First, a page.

In 2011, an elite group of US Navy SEALS stormed an enclosure in the Pakistani city of Abbottabad and killed Osama bin Laden, the man the United States had begun chasing before the devastating attacks of 9/11. The news did much to boost President Obama's first term and played a major part in his reelection victory of the following year. But much of the story of that night, as presented to the world, was incomplete or a lie. The evidence of what actually went on remains hidden.
Since September 11, 2001, Seymour M. Hersh has riveted readers, and outraged the Bush Administration, with his stories in The New Yorker magazine, including his breakthrough pieces on the Abu Ghraib prison scandal. Now, in Chain of Command, he brings together this reporting, along with new revelations, to answer the critical question of the last three years: how did America get from that clear morning in September to a divisive and dirty war in Iraq?
"journalistic coverage of Presidency gone bad"
Why did the system fail the Gulf War veterans? Did its leaders have an obligation to speak out on behalf of the veterans and demand that America's military hospitals stop turning them away? Here are Hersch's opinions on and answers to these questions. Investigative journalist and author, Seymour M. Hersh, is a regular contributor to The New Yorker magazine on military and security matters.
From the corridors of power in Washington to the prison cells of Guantanamo to the disease-ravaged communities of Africa, The New Yorker takes you directly to the scene of today's biggest stories. Along the way, you'll hear great reporting by such best-selling writers as Malcolm Gladwell, David Remnick, Ken Auletta, and Seymour Hersh.
"Base Appeals", by David Remnick; "Ninth Avenue Reverie", Oliver Sacks; "The Scene of the Crime", by Seymour M. Hersh; "Life Lines", by Daniel Zalewski; and "Running Free", by Anthony Lane.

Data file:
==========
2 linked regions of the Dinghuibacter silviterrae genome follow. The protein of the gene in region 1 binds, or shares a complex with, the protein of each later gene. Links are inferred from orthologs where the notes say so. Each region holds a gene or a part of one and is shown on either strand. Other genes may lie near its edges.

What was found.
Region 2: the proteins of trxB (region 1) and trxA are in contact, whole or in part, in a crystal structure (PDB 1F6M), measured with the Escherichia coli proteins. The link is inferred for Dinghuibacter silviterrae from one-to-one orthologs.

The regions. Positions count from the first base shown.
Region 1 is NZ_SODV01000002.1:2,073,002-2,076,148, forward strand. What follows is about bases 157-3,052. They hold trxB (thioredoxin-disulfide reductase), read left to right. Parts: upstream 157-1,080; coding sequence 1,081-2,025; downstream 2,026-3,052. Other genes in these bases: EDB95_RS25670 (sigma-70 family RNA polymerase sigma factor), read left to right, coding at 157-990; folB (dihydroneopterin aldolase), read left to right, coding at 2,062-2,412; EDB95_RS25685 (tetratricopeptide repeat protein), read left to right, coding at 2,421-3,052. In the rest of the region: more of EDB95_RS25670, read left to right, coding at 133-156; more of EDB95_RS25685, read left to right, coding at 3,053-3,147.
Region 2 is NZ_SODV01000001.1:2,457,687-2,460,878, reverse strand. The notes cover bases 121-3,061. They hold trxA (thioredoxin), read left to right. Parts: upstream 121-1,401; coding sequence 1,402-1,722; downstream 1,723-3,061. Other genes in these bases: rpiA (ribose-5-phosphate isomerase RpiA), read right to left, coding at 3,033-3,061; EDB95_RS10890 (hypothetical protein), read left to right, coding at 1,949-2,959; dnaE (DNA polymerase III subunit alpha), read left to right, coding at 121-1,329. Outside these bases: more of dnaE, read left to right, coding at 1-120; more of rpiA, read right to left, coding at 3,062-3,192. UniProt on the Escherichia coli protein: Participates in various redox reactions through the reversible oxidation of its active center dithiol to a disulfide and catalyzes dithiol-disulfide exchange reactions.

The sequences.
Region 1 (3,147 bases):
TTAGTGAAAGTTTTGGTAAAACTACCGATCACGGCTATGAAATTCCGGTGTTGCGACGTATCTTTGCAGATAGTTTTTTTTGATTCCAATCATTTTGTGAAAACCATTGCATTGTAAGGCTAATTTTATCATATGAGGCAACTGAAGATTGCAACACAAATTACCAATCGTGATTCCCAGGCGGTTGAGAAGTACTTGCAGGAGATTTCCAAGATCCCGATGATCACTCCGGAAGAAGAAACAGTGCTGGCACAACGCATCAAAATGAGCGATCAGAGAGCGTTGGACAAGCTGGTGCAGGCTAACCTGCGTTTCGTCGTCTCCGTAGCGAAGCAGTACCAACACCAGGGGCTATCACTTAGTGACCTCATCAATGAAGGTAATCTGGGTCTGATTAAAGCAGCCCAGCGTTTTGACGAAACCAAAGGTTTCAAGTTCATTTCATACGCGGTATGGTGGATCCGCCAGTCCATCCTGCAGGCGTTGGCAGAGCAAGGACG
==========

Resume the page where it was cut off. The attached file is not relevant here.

A discussion of the aftermath of September 11: the Bush Administration's "war on terrorism", the invasion of Iraq, the prison abuse scandal at Abu Ghraib, and what comes next. Mr. Hersh will also talk about his career and the status of investigative journalism in America.
"Find the facts that support your opnions"
There are six articles in this edition: "Disparities", by Steve Coll; "Prezbo vs. The Prof", by Lauren Collins; "Shifting Targets", by Seymour M. Hersh; "Our Man in Pyongyang", by Rebecca Mead; "All Together Now", by Peter Schjeldahl; and "Lost Men", by David Denby.
"Obama's Iraq Problem" by George Packer; "Nothing Doing" by Roger Angell; "By a Nose" by Ben McGrath; "Preparing the Battlefield" by Seymour M. Hersh; "My Airline" by David Owen; "The Back of the World" by Adam Gopnik; and "Desperate Men" by David Denby.
"The Spat", by Hendrik Hertzberg; "Five on Five", by Lauren Collins; "How 'Bout Them Economy", by Nick Paumgarten; "Black Hole", by Lizzie Widdicombe; "A Strike in the Dark", by Seymour M. Hersh; "Thinking in the Rain", by Susan Orlean; "Living Pains", by Sasha Frere-Jones; and "Strangers", by Anthony Lane.
"Not Scared" by Adam Gopnik, "A Farewell to Alms?" by James Surowiecki, "My Dog Is Tom Cruise" by Noah Baumbach, "Get Out the Vote" by Seymour M. Hersh, "Bloodsuckers" by John Colapinto, "Awaiting Orders" by Tobias Wolff, and "Making Mischief" by Anthony Lane.
"The Best Thing to Happen to Audible Ever"